What Product Managers can learn from Jon Snow

How to avoid getting murdered (as a product manager)

Brave, selfless Commander of the Night’s Watch

*Spoiler Alert* This story references content from the season 5 finale of Game of Thrones. If you haven’t watched it (or read the books), be warned!

If you are a big Game of Thrones fan like me, you are undoubtedly reeling from the last scene of the season finale. How? Why? Say it isn’t so!

Jon Snow was one of the best characters in Game of Thrones. Like the Batman to Dany’s Superman, Jon fought for the greater good with nothing but his courage, tenacity, and determination. A bastard with no name, no fortune, and certainly no dragons, Jon nonetheless rose to the occasion and challenged death incarnate to defend the Seven Kingdoms. And in many ways, product managers are quite similar to Jon Snow.

Like Jon Snow, product managers are driven by a great sense of duty. They understand that without a vision and strategy for the product, they are just shepherding a spaghetti monster of features. To develop products that are not only usable but actually useful, product managers know that they must rally their teams to see their purpose and appreciate the true value of their work. They do this with no expectation of glory — they do it for the good of their users. In fact, product management can be a thankless job at times. When they succeed, they’ve merely done their duty. But if they fail, it can spell disaster for the entire company (or kingdom!). Yet in the face of such peril, they still suit up in their battle armor each and every day, ready to fight for a better tomorrow.

Also, just as Jon Snow relies on the noble houses to send more men and supplies for the Night’s Watch, product managers are in an equally challenging situation where they have little control over inputs but must deliver consistent outputs. Contrary to what’s been written about product managers being “mini-CEOs”, product managers have no real authority. They don’t manage the engineering team, they have little control over resourcing, and they must answer to a variety of internal and external stakeholders from executive leadership to sales to end users. Instead, product managers lead through persuasion and inspiration by articulating their vision, setting clear objectives, building partnerships between different divisions, and holding themselves accountable.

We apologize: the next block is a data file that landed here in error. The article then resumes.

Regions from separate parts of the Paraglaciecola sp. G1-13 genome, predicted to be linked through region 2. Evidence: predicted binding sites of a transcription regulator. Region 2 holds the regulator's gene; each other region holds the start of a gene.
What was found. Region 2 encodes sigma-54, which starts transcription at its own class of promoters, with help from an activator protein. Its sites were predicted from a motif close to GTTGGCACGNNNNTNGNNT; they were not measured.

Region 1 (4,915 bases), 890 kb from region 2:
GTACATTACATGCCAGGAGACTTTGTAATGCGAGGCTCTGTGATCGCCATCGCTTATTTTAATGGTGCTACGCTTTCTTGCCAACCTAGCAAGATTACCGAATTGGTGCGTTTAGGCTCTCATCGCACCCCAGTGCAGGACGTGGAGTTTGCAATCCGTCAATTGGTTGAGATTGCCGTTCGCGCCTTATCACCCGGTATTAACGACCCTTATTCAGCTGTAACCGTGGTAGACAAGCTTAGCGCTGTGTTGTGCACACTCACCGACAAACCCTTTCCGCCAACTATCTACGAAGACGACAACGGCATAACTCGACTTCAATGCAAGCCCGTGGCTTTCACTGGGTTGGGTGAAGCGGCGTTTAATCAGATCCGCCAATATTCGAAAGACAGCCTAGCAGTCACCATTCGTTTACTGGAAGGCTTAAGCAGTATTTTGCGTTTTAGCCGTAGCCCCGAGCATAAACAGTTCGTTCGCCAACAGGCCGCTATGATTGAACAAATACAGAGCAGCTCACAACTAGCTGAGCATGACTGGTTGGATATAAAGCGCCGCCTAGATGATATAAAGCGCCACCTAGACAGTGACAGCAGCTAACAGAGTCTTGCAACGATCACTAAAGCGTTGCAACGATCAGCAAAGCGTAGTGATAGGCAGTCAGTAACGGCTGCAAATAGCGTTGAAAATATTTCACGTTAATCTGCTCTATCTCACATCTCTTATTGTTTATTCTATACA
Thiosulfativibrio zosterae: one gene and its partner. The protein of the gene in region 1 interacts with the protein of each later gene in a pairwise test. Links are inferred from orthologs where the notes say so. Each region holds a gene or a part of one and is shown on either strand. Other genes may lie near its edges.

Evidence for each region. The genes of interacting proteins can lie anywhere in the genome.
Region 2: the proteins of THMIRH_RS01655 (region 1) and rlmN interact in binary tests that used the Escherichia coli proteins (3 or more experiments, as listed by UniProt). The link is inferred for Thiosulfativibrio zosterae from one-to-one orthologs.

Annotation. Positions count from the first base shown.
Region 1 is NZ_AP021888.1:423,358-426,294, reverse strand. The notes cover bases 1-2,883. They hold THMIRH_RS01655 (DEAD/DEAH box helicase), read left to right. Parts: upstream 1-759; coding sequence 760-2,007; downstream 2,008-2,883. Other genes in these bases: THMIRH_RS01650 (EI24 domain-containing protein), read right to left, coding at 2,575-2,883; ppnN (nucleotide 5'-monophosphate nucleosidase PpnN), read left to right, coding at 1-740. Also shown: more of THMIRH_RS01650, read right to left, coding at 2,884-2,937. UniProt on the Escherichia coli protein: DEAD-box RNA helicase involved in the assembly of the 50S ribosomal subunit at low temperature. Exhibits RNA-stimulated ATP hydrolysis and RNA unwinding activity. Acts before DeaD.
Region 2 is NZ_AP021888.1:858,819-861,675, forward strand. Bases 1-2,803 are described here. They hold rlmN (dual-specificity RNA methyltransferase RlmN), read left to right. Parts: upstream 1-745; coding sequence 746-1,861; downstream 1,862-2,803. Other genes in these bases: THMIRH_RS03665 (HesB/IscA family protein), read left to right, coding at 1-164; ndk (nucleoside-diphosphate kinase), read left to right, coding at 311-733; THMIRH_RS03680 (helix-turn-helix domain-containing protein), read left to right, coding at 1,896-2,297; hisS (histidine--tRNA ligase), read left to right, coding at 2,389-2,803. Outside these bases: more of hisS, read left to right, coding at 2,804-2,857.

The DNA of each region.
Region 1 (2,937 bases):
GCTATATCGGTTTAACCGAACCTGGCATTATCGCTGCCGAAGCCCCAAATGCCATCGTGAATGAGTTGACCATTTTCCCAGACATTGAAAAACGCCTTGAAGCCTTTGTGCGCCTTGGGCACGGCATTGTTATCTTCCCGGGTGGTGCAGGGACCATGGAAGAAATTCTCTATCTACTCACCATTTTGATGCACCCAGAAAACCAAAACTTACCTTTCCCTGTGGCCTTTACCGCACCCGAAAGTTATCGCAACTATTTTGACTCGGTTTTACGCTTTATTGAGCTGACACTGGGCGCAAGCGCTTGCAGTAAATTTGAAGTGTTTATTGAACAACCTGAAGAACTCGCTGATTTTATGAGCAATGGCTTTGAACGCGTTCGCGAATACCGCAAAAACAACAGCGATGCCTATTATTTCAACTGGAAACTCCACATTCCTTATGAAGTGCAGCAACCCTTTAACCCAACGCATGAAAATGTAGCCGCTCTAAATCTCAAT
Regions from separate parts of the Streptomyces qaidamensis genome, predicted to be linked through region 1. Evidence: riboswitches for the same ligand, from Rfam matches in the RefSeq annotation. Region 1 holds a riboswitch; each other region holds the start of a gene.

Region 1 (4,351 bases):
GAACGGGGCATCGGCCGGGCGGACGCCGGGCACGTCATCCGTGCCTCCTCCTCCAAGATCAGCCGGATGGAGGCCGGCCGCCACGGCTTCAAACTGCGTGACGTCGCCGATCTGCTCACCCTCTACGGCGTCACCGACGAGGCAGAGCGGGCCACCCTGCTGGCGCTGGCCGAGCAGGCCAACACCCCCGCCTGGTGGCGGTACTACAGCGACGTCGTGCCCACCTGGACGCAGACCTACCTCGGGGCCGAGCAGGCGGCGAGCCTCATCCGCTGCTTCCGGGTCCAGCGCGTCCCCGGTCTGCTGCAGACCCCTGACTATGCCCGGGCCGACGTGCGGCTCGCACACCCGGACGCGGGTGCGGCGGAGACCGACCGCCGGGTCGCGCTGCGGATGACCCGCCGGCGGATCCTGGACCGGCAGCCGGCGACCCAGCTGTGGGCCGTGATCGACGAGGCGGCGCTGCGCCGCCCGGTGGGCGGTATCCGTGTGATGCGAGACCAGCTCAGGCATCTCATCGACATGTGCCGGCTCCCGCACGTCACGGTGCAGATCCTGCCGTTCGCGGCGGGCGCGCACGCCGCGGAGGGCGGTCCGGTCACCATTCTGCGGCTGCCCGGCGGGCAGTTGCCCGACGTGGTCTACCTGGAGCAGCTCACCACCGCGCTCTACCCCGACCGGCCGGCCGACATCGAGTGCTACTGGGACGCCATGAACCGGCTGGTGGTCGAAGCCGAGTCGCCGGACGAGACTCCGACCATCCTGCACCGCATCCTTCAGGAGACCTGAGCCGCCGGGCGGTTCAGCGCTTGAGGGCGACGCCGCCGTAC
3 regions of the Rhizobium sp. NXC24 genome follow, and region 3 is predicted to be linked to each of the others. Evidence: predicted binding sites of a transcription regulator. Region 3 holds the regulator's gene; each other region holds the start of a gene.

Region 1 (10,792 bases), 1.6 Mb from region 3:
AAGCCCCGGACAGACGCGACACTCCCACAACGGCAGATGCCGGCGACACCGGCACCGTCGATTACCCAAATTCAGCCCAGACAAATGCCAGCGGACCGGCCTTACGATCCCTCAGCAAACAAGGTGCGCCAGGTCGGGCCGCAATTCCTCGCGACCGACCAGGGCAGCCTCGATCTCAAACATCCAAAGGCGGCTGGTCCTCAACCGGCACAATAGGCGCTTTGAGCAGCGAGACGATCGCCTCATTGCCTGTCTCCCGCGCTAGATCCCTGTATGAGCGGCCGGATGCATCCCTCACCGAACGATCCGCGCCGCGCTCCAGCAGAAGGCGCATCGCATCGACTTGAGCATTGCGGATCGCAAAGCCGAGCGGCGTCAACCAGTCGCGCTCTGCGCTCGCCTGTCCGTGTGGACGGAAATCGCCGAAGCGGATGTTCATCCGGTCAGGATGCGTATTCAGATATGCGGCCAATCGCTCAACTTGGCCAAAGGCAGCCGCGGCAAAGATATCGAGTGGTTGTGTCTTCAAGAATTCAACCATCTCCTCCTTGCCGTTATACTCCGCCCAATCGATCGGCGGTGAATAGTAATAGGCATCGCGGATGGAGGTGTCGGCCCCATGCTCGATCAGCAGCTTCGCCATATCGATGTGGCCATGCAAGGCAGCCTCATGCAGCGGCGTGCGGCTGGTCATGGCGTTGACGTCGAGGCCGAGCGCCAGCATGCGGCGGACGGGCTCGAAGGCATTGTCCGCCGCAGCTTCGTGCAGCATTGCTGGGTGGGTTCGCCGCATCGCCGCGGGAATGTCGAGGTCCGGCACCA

So, how do product managers avoid a fate like Jon Snow? I think the most important point is that as a product manager you only survive if you stick together with your team. It’s all too easy to become so absorbed with solving problems for your users that you lose focus on winning the respect and support of your team (or your broader organization). No matter how righteous, noble, or selfless your intentions, never assume that — just because you’re on the same side — everyone will share your sense of duty or buy into your vision for the future. Even if winter is coming, you should not take action by yourself even if you know it’s the right thing to do. In fact, it’s your belief that you know better that will earn you several sharp stabs in the gut. People will follow a leader that is ten steps ahead, but they’ll lose interest if that leader is a hundred steps ahead.

Despite possessing all the qualities that make a great leader, Jon Snow never won over the hearts and minds of his brothers. Even his friends and supporters, who witnessed his acts of courage during the wildling invasion, could not fully back his decision to make peace with their lifelong enemies for they had never shared in the same experience that Jon had with the wildlings. Although Jon was right that they had bigger issues to worry about than the rift between crows and wildlings, he foolishly forced the decision upon his brothers instead of practicing statesmanship to win them over. And when that final dagger stabs him from the hands of Olly, Jon’s face seems to acknowledge that he really knew nothing at all. For what good is knowledge if you’re the only one who believes it? And what good is leadership when you have no one left to lead?

Don’t be like Jon Snow. As a product manager, you must remember that you cannot do great things without the support of others.